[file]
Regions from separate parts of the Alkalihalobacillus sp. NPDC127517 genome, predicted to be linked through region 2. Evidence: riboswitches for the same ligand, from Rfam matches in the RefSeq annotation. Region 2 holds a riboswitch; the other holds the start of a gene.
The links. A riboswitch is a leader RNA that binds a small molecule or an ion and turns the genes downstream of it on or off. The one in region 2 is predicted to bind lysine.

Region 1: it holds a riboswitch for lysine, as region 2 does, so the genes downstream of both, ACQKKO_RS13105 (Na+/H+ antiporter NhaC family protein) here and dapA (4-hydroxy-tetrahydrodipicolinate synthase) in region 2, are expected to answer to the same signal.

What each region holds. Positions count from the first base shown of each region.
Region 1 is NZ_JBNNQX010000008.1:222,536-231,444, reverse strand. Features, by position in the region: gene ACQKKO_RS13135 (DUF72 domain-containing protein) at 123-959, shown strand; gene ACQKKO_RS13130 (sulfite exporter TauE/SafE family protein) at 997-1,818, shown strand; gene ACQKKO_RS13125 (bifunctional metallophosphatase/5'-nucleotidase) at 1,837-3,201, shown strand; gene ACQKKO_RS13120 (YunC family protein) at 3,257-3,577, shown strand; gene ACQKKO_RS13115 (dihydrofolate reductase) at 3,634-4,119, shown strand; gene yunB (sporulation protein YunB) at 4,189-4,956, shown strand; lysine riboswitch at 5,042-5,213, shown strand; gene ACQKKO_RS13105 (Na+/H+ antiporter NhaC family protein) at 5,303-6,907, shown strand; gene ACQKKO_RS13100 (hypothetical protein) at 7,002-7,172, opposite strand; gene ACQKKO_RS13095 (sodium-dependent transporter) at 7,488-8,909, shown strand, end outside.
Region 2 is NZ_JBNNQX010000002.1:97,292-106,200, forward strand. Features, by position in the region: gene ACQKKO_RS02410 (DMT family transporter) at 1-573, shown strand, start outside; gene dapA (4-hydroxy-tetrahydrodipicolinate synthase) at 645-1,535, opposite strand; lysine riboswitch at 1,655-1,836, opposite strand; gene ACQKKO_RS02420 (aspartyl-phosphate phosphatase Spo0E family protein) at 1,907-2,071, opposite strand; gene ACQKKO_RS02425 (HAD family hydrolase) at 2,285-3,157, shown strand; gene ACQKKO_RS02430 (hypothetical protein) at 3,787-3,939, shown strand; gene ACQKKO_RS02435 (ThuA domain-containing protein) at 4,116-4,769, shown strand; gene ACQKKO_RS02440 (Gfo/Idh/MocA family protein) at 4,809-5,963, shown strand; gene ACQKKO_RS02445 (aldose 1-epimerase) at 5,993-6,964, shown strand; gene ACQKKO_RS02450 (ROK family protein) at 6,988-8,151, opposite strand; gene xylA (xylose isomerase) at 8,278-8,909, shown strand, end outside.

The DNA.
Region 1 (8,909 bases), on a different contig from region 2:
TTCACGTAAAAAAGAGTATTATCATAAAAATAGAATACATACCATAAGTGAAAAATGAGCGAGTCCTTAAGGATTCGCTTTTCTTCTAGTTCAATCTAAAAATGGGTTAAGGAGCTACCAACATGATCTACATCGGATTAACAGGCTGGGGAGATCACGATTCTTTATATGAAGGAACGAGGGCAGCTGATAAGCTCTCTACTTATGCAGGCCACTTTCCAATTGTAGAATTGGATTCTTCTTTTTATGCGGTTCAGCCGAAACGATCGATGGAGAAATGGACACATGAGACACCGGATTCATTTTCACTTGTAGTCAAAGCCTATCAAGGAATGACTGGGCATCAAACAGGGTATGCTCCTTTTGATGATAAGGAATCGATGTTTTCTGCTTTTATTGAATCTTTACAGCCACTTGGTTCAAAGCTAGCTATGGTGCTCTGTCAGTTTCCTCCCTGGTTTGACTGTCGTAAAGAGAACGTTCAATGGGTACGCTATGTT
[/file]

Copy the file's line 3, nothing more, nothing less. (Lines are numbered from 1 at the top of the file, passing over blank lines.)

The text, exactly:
Region 1: it holds a riboswitch for lysine, as region 2 does, so the genes downstream of both, ACQKKO_RS13105 (Na+/H+ antiporter NhaC family protein) here and dapA (4-hydroxy-tetrahydrodipicolinate synthase) in region 2, are expected to answer to the same signal.